The culture and study of ants in the laboratory is a.relatively simple operation. For many years we have used an economical arrangement that serves for a majority of species, for both mass culturing and behavioral observation. The newly collected queenright colony is brought into the laboratory (preferably with some of the original nest material) and placed in plastic tubs chosen for size according to the size of the ants and numbers of workers in the colony. For example, fire ant colonies (Solenopsis spp.) with populations up to 20,000 are readily maintained in tubs about 50 cm long, 25 cm wide, and 15 cm deep. In order to prevent the ants from escaping, various means are used depending on the humidity of the room in which the ants are to be kept. The sides are coated with petroleum jelly, heavy mineral oil, talcum power, or preferably Fluon® (Northeast Chemical Co., Inc., Woonsocket, Rhode Island, USA), a water-based material that is both effective (providing a silky smooth surface) and long-lasting (but not satisfactory under humid conditions). The colony is allowed to settle into test tubes (15 cm long with inner diameters of 2.2 cm) into which water has been poured and then trapped at the bottom with tight cotton plugs, leaving about 10 cm of free air space from the plug to the mouth of the tube. The 10-cm segment is surrounded by aluminum foil to darken the air space and encourage the ants to move in (most do so promptly). It can be removed later to allow behavioral studies. To this end, most ant species adapt well to light at ordinary room intensities, carrying on brood care, food exchange, and other social activities in an evidently normal manner. The tubes are stacked at one end of the tub prior to the placement of the colony, leaving most of the bottom surface of the tub bare to serve as a foraging arena.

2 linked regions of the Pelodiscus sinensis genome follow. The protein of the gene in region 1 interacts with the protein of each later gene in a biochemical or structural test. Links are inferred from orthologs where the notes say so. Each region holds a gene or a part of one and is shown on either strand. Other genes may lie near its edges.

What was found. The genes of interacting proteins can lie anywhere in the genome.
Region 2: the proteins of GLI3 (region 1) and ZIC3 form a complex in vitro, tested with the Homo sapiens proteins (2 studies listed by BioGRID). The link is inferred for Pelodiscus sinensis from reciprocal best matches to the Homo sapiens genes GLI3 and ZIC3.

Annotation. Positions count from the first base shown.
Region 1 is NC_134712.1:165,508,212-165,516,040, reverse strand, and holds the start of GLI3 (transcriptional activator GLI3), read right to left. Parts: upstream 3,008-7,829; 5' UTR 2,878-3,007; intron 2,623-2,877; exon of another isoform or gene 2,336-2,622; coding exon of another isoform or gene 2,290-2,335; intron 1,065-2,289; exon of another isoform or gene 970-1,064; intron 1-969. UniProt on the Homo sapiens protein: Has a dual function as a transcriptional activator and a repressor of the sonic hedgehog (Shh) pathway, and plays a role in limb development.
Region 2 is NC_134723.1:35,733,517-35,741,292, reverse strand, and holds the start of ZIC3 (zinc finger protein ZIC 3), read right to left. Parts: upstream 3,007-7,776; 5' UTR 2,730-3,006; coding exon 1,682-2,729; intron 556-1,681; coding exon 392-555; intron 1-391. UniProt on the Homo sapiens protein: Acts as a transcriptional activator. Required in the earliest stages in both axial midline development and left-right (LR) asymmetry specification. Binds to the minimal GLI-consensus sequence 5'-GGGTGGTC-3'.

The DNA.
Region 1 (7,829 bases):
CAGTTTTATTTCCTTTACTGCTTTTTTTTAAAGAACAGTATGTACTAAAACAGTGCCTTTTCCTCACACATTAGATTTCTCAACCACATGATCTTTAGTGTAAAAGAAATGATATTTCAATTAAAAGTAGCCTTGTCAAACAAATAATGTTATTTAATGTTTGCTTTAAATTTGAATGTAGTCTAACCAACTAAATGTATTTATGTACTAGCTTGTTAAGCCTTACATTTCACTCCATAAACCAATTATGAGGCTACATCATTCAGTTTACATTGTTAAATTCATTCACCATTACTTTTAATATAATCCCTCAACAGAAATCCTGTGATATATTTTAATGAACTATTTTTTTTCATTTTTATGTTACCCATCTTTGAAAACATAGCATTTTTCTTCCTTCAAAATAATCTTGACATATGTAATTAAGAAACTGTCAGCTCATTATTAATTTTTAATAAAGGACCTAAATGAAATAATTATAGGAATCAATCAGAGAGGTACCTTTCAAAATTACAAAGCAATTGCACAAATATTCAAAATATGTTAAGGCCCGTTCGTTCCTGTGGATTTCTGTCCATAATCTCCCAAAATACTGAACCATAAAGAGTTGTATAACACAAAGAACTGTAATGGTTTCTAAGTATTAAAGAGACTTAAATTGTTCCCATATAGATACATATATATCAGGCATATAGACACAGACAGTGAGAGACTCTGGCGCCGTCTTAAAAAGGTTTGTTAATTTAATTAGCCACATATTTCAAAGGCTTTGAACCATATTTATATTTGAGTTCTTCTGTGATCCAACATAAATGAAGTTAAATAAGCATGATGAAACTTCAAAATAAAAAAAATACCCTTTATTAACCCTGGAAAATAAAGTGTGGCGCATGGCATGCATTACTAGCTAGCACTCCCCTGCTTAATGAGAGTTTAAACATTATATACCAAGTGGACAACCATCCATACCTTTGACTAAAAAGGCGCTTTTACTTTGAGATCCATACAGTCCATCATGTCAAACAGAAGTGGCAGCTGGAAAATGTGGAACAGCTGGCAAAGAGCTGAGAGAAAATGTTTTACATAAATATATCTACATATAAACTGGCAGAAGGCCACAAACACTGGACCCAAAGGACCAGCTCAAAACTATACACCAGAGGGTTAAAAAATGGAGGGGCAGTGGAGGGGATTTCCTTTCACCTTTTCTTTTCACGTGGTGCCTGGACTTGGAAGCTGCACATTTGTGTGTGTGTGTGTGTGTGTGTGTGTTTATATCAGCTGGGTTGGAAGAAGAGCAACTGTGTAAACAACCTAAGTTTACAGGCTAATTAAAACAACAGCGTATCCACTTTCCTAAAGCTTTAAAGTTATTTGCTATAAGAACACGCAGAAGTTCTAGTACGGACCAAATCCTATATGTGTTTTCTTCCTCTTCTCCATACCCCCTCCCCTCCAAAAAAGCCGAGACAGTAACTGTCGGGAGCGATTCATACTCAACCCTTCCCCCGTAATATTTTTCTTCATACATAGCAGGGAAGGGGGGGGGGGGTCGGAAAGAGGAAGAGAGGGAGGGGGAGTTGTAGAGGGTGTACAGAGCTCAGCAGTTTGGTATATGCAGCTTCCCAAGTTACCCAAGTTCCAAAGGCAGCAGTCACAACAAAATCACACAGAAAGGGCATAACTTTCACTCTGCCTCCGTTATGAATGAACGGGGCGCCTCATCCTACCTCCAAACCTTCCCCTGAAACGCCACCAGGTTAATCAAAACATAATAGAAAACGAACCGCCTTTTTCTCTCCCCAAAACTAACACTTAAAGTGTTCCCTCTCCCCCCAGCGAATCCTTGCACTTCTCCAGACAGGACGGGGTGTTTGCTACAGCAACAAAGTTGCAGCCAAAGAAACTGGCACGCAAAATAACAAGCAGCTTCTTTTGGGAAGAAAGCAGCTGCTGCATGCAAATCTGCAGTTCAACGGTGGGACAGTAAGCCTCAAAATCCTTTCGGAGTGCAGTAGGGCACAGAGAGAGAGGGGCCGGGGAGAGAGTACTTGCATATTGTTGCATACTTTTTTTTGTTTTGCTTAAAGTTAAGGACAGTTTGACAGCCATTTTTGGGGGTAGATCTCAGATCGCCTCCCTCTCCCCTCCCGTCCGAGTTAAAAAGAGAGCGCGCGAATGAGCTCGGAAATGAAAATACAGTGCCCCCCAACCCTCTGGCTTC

The nest tubes can also be placed in closed plastic boxes, making it easier to keep the ambient air of the foraging arena moist and hence better suited for forest-dwelling species. The following dimensions are roughly correct for ant species with different sized workers:

Small. 11 x 8.5 cm on the side and 6.2 cm deep. Very small ants such as Adelomyrmex, Cardiocondyla, Leptothorax, small Pheidole, and Strumigenys. These species can also be cultured readily in small, round petri dishes (10 cm diameter, 1.5 cm depth).

Medium. 17 x 12 cm on the side and 6.2 cm deep. For example, Aphaenogaster, Conomyrma, and Formica. Smaller colonies of Camponotus, Messor]], and Pogonomyrmex.

Large. 45 x 22 cm on the side and 10 cm deep. For example, larger colonies of Pheidole, Pogonomyrmex, and Solenopsis.